Missionary team looks to reignite faith across Southcentral Alaska

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Well-known Anchorage priest Father Michael Shields, who has spent most of his ministry in Magadan, serving Russians in the Far East, is turning his sites to a mission field closer to home this summer.

The 68-year-old priest, recovering from knee replacement surgery this past winter, will bring his team of missionaries to the Archdiocese of Anchorage to spread the Gospel across Southcentral Alaska while he continues his medical rehabilitation.

He’s very excited about the idea.

“This is the kind of focus we need right now,” he said. “We need clarity of focus on the Gospel here at home.”

Originally from Alaska, but serving in Russia since 1992, Father Shields brings teams of American young people from Franciscan University in Steubenville, Ohio, to the Magadan region for the summer, where they pray, make friends and share the faith.

This year, six students from Franciscan will spend June and July in Alaska, beginning with presentations at the Alaska Catholic Youth Conference (ACYC) in Anchorage. After ACYC, the group leaves for mission work at several rural parishes.

Joe Young, a junior at Franciscan University, is on this summer’s team, spending last summer as a missionary in Magadan.

That experience was “life changing,” he said. “The most impactful summer I’ve ever had.”

Young, who is a humanities, theology and catechesis major, said the missionaries in Magadan engaged in “friendship evangelization” and spent much time hiking, enjoying music and game nights, and going out to dinner with their new friends.

“And the church and God would come up in conversations,” he said.

Although most people in Russia identify as Russian Orthodox, few have a personal relationship with Jesus, and that was the focus of the mission group, he said.

When Father Shields’ surgeon advised him to stick close to Anchorage this summer because of his operation, he was disappointed the Magadan mission would have to be cancelled.

“But as the Exultet says, ‘oh happy fault, or necessary sin of Adam,’” Father Shields said. In other words, he could turn his medical restrictions into a new, positive plan in a new location.

“The archdiocese has done so much for us,” he said of his work in Magadan. “And within 24 hours of making the decision to bring our mission to the Anchorage Archdiocese, we found a house for the group to stay and two vans for travel. The priests in the parishes I contacted were thrilled with the idea.”

Father Shields has been invited to do missions around the world, including Europe and the U.S. He’s been to Ireland five times, and he sees a common thread in most of the places he visits: declining church attendance.

“The church in Ireland has been devastated,” he said, and he encounters many parents who lament that their children aren’t going to Mass anymore.

“When I was a kid, my whole life was centered on the parish,” he recalled, noting that that has changed for many.

One aspect of the summer missions will be reaching out to those who have abandoned their involvement with the church.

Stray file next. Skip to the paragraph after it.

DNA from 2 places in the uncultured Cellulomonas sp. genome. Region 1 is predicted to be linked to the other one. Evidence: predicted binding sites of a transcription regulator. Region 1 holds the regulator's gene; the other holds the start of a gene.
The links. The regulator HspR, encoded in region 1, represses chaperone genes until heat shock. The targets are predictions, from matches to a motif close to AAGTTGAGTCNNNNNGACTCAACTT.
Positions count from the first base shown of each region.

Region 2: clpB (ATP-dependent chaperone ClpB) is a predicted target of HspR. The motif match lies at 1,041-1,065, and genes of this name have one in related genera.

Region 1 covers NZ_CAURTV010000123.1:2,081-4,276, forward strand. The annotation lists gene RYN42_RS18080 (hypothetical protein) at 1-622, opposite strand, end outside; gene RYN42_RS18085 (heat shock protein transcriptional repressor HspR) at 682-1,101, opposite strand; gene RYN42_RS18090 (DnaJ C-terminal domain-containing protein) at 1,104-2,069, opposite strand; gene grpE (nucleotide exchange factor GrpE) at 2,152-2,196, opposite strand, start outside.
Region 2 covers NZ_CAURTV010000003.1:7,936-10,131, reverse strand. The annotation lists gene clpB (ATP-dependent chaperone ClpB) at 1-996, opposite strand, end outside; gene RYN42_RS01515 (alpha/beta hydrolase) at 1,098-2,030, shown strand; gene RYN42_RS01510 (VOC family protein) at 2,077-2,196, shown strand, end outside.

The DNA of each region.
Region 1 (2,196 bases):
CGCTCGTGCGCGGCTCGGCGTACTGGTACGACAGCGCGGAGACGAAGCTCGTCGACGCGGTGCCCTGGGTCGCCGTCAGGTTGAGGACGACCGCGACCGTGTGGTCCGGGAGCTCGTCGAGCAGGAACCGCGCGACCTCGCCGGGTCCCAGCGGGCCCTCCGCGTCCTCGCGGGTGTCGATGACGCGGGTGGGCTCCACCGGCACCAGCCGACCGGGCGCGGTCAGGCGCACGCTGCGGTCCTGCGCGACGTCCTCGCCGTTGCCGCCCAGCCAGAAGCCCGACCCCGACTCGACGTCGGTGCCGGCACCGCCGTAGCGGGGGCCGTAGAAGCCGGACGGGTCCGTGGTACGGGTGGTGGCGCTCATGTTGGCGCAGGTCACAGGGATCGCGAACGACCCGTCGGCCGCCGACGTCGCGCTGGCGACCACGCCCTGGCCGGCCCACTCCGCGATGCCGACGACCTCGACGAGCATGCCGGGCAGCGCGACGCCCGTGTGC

“The most important thing in the church today is mission. It’s the church’s main task. Pope Francis has been classic about this: We have to go out. We can’t just be a kind of Catholic ‘club.’

“Essentially, people need to experience Christ and witness to Christ,” Father Shields said. “There are basically three questions to ask: Why on earth are we here? How can I be saved? And how can I lead a fruitful life?”

Along with the students from Franciscan University, Father Shields is bringing two Russian young adults from his Magadan faith community to join the team.

At ACYC the missionaries will present chastity talks, faith witness, Marian talks, talks on prayer and the rosary, talks on friendship, and on being a man and a woman of God, Father Shields explained.

The missionaries will also maintain a prayer corner for youth to come individually to pray and receive guidance, and will be present during the conference’s busy schedule which includes everything from eucharistic adoration and Mass, to service projects in the community and social events.

After ACYC the missions in parishes will begin, with Father Shields preaching at Sunday Masses to encourage participation. The missions will be held Monday through Wednesday with parishes providing sleeping accommodations for the missionaries.

“If nothing else, a place to lay sleeping bags on the floor,” the priest said. A collection will help defray the cost of gas and other mission expenses.

The schedule will include time for children and youth during the day, and an evening schedule for adults and youth.

The missions kick-off at Our Lady of the Angels in Kenai with a parish picnic followed by the mission June 11-13. Other parishes participating include Our Lady of Perpetual Help in Soldotna, St. John’s in Homer, St. Peter in Ninilchik, Sacred Heart in Seward, St. Michael in Palmer, and St. Francis Xavier in Valdez.

The team will take six days for a retreat at Denali National Park — “a major treat,” said Father Shields. They will remain in Valdez after the mission for some hiking and fishing, leaving from Anchorage in early August. Anchorage Archbishop Paul Etienne will commission the group at ACYC.

'Missionary team looks to reignite faith across Southcentral Alaska'
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